Foreign Policy Blogs

ASA Boycott of Israel Adds to U.S.-Israel Tensions



On Monday, December 16, the American Studies Association voted to boycott Israeli academic institutions.  Members of the ASA voted by a ratio of more than two to one to endorse the boycott in online balloting that concluded Sunday night, the group said.

The election was a response to the ASA National Council’s announcement on December 4 that it supported the boycott, and in an unprecedented move to ensure a democratic process, asked its members for their approval as well. The council called the boycott an “ethical stance” and “symbolic action.” “It represents a principle of solidarity with scholars and students deprived of their academic freedom and the aspiration to enlarge that freedom for all, including Palestinians,” the ASA said in an official statement. The statement cited “Israel’s violations of international law and UN resolutions, the documented impact of the Israeli occupation on Palestinian scholars and students, the extent to which Israeli institutions of higher education are a party to state policies that violate human rights” and other factors responsible for such a decision. Curtis Marez, ASA president, said that while there are other nations in the Middle East region that have worse human rights violations, “one has to start somewhere.”

In response to the boycott, Israeli academic officials from the Israel Academic Association said “we oppose all types of academic boycotts, and we ask our colleagues members of academic staff at institutions around the world to act against these boycotts.” Penn State Harrisburg was the first university to announce a break with the ASA on Tuesday, with Brandeis following suit on Wednesday. Penn State’s Dr. Simon Bronner, chairman of the American Studies department, said that “the withdrawal of institutional membership by our program and others allows us to be independent of the political and ideological resolutions issued by the ASA and concentrate on building American Studies scholarship with our faculty, students, and staff.”

What makes the ASA boycott so problematic is in its use of language. As Peter Beinart points out, the ASA resolution denounces “the Israeli occupation of Palestine and the systematic discrimination against Palestinians” while making no distinction whatsoever between Israeli control of the West Bank and Israel proper. Unfortunately, the lack of distinction implies that the ASA is against the state of Israel itself, and not just its discriminatory actions.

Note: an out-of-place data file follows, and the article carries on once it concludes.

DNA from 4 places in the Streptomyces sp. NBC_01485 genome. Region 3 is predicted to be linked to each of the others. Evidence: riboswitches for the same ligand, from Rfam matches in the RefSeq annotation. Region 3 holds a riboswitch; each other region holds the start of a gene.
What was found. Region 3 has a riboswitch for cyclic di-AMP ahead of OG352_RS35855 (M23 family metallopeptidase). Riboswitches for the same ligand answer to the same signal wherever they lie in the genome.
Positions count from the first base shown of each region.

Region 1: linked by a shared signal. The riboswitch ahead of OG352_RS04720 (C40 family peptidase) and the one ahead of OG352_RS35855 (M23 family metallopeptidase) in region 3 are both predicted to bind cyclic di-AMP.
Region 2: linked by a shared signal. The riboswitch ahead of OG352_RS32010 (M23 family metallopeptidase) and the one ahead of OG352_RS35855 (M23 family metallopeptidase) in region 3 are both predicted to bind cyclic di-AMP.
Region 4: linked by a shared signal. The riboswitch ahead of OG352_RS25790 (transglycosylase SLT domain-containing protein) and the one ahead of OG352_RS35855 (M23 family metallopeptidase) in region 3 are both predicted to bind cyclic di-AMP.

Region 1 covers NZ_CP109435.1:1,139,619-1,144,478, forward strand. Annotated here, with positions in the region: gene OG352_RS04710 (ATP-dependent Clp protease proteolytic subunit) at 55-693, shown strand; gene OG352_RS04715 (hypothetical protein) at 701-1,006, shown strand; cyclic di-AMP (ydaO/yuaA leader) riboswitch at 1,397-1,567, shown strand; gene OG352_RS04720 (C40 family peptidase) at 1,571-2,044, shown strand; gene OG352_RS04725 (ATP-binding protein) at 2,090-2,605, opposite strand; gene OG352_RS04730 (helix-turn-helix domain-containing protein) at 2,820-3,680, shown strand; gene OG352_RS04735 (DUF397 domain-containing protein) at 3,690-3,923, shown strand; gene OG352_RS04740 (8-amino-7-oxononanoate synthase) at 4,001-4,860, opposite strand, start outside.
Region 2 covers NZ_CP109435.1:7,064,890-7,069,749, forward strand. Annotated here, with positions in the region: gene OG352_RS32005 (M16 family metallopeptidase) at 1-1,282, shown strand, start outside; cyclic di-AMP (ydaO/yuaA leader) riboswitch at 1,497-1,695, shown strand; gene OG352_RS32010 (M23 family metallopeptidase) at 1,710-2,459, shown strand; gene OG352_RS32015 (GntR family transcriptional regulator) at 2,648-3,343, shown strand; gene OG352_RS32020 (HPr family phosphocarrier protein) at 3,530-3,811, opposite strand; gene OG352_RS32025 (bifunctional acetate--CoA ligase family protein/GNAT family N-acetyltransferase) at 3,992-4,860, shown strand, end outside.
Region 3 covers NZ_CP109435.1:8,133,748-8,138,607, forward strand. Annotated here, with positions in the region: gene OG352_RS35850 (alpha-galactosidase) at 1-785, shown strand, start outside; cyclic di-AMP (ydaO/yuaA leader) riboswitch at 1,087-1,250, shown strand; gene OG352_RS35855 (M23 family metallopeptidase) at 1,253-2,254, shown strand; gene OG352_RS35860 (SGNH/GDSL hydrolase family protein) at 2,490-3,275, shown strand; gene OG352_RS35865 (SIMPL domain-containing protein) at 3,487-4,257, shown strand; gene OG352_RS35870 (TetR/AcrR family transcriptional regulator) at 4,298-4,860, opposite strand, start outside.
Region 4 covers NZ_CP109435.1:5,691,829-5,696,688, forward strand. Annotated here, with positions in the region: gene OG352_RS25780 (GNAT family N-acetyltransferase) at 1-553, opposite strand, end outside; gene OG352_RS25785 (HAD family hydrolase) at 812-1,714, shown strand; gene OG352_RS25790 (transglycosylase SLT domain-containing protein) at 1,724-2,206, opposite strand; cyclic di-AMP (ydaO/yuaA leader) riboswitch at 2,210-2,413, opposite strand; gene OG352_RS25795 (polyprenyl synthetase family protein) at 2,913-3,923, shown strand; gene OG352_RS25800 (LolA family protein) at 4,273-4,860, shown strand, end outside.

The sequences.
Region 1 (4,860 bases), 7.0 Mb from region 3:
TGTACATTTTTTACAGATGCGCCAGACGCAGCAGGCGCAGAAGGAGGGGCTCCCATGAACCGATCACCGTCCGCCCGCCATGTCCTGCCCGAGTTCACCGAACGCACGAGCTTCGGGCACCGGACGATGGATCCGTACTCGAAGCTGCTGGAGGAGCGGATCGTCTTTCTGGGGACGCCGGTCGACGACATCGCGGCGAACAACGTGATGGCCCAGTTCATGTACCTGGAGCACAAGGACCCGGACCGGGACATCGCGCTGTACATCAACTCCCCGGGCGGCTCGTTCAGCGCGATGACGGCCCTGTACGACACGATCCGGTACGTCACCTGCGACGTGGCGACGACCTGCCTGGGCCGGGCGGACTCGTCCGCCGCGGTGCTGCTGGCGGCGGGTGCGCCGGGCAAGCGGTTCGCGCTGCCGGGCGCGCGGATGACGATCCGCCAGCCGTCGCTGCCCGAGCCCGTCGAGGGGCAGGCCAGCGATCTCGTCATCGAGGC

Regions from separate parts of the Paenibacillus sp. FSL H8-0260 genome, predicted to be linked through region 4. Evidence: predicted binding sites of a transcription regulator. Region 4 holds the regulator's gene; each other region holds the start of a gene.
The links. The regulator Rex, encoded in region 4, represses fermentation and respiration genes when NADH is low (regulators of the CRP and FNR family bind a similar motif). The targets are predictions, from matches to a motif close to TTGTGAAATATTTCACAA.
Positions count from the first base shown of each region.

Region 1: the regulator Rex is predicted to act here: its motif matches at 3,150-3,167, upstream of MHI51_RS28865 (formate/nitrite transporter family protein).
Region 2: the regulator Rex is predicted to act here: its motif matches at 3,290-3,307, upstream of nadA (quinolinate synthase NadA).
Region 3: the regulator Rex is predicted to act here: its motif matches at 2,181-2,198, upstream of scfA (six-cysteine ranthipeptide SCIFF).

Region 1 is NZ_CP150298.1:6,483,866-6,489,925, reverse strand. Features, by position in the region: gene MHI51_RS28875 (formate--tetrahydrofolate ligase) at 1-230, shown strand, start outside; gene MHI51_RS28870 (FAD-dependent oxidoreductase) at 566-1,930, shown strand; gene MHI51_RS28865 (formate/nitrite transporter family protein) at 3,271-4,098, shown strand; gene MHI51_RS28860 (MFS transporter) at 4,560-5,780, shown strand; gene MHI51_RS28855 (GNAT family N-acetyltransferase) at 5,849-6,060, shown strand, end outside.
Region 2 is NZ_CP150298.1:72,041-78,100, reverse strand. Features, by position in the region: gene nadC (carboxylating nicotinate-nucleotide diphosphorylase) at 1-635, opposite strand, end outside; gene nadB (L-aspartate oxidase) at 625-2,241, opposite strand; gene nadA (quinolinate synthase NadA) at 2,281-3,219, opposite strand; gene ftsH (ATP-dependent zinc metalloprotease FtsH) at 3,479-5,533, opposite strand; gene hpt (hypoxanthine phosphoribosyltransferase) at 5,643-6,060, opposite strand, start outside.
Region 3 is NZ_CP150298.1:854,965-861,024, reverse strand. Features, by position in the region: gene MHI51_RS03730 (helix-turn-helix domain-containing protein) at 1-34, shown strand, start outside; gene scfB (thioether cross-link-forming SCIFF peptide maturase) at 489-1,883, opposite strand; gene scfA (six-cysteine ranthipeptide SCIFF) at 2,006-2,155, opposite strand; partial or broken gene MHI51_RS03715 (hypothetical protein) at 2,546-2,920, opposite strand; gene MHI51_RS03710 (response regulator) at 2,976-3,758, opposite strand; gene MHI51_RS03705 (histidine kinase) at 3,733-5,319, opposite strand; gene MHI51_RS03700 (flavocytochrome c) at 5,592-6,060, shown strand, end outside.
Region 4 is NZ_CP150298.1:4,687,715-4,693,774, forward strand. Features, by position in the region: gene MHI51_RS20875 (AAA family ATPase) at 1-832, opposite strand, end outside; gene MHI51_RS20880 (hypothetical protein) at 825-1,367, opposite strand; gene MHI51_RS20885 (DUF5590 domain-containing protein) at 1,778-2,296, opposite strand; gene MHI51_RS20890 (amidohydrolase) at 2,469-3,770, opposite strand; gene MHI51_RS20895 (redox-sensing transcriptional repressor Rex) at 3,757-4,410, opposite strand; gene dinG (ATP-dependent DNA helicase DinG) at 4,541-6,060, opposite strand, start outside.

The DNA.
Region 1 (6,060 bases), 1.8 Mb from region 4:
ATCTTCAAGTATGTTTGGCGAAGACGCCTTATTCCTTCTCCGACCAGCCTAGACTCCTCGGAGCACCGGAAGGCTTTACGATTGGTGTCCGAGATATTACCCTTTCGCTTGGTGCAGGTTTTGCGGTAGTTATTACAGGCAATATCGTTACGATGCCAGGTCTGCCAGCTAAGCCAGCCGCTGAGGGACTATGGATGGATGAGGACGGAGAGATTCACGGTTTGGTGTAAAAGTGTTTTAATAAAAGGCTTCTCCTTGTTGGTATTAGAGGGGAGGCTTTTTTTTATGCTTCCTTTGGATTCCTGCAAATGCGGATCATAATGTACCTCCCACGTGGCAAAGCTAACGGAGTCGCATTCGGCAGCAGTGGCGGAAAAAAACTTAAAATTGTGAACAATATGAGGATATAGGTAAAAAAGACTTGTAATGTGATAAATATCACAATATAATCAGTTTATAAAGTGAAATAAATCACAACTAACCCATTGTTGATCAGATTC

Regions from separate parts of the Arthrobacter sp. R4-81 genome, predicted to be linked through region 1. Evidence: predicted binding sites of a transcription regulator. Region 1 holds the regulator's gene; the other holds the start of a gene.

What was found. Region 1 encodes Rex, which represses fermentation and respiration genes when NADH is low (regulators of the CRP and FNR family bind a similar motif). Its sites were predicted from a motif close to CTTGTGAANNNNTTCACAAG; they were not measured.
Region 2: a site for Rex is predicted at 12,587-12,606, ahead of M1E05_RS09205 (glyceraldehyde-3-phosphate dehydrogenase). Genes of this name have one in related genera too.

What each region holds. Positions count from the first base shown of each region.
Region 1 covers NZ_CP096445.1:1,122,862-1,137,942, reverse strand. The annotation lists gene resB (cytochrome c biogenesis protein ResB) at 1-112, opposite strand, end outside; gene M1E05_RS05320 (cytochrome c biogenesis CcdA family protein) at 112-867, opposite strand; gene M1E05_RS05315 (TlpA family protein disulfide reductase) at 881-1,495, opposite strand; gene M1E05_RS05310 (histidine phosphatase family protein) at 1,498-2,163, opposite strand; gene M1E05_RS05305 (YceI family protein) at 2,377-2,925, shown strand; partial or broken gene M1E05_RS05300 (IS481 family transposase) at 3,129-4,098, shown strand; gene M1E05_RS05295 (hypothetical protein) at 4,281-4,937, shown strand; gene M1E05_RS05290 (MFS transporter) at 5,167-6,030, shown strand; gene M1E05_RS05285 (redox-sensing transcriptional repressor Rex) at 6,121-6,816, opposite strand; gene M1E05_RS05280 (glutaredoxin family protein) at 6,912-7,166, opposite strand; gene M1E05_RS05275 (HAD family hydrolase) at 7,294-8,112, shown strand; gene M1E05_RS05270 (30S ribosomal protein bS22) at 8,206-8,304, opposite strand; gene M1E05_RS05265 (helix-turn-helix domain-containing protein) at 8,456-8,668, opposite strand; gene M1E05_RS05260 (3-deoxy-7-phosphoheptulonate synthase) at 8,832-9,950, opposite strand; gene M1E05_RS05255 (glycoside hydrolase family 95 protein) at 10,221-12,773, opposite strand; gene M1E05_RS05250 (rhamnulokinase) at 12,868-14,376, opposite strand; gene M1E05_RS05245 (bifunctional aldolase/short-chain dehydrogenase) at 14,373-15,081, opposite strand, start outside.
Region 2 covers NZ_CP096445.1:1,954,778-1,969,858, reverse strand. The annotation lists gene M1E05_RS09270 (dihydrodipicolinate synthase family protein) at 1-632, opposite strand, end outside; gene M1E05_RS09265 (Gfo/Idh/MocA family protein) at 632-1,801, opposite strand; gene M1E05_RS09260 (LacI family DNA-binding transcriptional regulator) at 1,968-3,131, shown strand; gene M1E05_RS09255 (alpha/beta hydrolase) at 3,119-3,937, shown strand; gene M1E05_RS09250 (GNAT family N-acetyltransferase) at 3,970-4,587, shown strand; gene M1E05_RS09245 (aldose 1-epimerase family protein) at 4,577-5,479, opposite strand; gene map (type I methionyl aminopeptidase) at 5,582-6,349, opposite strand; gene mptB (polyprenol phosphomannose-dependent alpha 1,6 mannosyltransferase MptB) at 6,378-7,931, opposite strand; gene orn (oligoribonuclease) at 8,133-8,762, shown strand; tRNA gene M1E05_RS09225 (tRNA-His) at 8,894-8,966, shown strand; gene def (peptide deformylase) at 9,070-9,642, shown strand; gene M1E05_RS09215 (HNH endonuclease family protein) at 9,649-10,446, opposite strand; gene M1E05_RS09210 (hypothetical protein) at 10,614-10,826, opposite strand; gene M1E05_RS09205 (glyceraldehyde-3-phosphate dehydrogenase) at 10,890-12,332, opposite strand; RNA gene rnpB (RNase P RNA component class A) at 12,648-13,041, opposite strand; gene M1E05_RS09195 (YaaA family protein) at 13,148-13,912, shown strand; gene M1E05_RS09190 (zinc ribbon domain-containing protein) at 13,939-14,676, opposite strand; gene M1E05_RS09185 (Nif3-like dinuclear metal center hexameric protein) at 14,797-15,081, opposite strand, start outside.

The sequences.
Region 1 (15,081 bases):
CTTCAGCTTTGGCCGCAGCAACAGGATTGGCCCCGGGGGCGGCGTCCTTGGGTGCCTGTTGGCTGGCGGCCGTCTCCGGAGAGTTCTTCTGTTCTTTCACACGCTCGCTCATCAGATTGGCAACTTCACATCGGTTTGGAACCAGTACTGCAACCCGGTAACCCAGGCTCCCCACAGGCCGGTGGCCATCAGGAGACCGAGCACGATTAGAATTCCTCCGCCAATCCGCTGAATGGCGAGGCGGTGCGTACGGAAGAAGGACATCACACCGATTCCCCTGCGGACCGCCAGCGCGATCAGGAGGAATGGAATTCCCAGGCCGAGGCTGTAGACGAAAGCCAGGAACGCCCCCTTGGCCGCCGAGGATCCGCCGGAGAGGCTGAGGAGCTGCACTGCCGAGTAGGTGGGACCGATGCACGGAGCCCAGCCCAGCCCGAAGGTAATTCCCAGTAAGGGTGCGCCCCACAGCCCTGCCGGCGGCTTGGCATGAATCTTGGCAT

Understanding the importance of making such a distinction, Palestinian Authority President Mahmoud Abbas told a group of South African reporters while in South Africa for the memorial service of Nelson Mandela “we do not support the boycott of Israel.” Rather, “we ask everyone to boycott the products of the settlements. Because the settlements are in our territories. It is illegal. But we do not ask anyone to boycott Israel itself,” he reiterated, “we have relations with Israel, we have mutual recognition of Israel.”

Also troubling is that while the U.S. and Israel have their differences regarding towards handling the Iran issue and the peace process, those battles were limited to the political sphere. The effect of the boycott has and will undoubtedly continue to fuel the rapidly evolving conversation among American Jews and non-Jews about what being an Israel supporter really means. One can only hope that the outcome will encourage positive and open debate, and not merely a platform for public hatred.



Samantha Quint

My name is Samantha, I’m 25, and I made Aliyah in June 2013. I got my BA degree from George Washington University where I studied Jewish Studies and Middle East Studies. During my Junior year, I spent the traditional semester abroad at Hebrew University in Jerusalem. Since then Israel kept pulling me back, first with a summer professional course on peacemaking in Jerusalem and the West Bank and then a move to Tel Aviv to get my MA in Middle East Studies at Tel Aviv University. I was born and raised in the suburbs of Boston. I have a unyielding passion for traveling, Boston sports teams, and making the people around me laugh.